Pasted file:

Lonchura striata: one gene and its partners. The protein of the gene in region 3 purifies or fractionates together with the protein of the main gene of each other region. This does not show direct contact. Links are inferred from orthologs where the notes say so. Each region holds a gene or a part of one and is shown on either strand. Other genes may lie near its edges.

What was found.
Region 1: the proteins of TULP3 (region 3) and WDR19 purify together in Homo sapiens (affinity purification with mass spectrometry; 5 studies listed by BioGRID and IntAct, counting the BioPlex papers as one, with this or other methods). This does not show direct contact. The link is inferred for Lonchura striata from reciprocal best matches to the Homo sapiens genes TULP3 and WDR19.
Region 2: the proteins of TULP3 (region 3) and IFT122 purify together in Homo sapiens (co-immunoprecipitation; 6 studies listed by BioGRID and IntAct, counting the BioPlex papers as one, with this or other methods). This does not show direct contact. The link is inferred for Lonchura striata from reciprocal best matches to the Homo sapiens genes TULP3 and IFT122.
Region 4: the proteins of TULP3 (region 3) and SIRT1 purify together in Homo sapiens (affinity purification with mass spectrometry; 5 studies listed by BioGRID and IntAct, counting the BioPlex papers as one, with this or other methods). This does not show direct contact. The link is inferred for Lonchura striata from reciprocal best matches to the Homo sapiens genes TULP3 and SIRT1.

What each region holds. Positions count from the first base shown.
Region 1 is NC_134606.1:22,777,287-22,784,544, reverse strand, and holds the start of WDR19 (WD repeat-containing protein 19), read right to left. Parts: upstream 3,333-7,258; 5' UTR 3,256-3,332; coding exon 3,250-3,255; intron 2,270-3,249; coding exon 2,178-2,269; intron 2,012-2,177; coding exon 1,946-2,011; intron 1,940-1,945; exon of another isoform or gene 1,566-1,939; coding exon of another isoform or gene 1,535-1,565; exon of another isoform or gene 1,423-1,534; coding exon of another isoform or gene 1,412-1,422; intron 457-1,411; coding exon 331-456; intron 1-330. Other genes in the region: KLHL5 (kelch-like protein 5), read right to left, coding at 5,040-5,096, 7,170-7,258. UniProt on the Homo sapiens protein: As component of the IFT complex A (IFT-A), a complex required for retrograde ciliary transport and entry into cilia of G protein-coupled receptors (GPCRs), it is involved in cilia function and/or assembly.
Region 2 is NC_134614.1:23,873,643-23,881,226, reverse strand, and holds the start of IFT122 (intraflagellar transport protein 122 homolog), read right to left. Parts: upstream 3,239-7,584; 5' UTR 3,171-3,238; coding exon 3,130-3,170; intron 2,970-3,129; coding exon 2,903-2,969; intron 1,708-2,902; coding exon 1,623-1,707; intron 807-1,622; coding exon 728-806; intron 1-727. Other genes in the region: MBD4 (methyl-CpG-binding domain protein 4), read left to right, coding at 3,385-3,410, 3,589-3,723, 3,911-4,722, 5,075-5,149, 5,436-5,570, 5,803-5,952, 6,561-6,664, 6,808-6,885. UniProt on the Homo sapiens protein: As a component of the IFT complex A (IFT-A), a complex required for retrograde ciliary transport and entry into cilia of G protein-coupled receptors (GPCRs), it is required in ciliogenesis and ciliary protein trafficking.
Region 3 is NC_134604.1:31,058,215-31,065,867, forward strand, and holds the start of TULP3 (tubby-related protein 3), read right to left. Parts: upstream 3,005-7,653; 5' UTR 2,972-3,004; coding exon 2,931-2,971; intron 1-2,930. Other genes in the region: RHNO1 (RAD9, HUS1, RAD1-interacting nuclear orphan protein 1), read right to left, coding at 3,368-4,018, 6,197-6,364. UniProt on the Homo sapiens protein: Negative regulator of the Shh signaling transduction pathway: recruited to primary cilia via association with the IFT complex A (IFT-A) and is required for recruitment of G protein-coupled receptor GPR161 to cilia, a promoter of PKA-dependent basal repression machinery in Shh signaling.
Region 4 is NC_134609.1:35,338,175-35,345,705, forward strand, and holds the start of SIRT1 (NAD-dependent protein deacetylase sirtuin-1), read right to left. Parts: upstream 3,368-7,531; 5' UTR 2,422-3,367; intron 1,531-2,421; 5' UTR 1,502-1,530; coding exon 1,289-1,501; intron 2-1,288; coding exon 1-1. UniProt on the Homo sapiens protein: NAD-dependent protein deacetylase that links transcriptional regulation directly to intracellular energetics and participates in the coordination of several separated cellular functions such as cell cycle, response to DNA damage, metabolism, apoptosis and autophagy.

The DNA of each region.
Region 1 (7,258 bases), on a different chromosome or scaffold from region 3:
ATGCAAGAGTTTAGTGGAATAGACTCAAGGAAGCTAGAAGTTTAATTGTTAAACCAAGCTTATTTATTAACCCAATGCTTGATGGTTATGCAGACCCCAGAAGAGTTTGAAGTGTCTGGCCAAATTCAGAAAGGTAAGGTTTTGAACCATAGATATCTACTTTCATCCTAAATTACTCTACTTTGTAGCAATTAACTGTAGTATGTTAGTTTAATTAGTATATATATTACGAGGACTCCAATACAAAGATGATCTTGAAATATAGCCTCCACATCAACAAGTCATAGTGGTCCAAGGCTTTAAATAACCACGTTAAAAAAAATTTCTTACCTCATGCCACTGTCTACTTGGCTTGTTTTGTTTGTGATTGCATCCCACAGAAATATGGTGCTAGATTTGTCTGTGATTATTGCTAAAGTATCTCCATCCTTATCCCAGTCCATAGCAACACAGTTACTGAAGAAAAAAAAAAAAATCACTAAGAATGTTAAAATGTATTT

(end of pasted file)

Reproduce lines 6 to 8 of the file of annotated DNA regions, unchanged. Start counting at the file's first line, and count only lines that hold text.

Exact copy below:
What each region holds. Positions count from the first base shown.
Region 1 is NC_134606.1:22,777,287-22,784,544, reverse strand, and holds the start of WDR19 (WD repeat-containing protein 19), read right to left. Parts: upstream 3,333-7,258; 5' UTR 3,256-3,332; coding exon 3,250-3,255; intron 2,270-3,249; coding exon 2,178-2,269; intron 2,012-2,177; coding exon 1,946-2,011; intron 1,940-1,945; exon of another isoform or gene 1,566-1,939; coding exon of another isoform or gene 1,535-1,565; exon of another isoform or gene 1,423-1,534; coding exon of another isoform or gene 1,412-1,422; intron 457-1,411; coding exon 331-456; intron 1-330. Other genes in the region: KLHL5 (kelch-like protein 5), read right to left, coding at 5,040-5,096, 7,170-7,258. UniProt on the Homo sapiens protein: As component of the IFT complex A (IFT-A), a complex required for retrograde ciliary transport and entry into cilia of G protein-coupled receptors (GPCRs), it is involved in cilia function and/or assembly.
Region 2 is NC_134614.1:23,873,643-23,881,226, reverse strand, and holds the start of IFT122 (intraflagellar transport protein 122 homolog), read right to left. Parts: upstream 3,239-7,584; 5' UTR 3,171-3,238; coding exon 3,130-3,170; intron 2,970-3,129; coding exon 2,903-2,969; intron 1,708-2,902; coding exon 1,623-1,707; intron 807-1,622; coding exon 728-806; intron 1-727. Other genes in the region: MBD4 (methyl-CpG-binding domain protein 4), read left to right, coding at 3,385-3,410, 3,589-3,723, 3,911-4,722, 5,075-5,149, 5,436-5,570, 5,803-5,952, 6,561-6,664, 6,808-6,885. UniProt on the Homo sapiens protein: As a component of the IFT complex A (IFT-A), a complex required for retrograde ciliary transport and entry into cilia of G protein-coupled receptors (GPCRs), it is required in ciliogenesis and ciliary protein trafficking.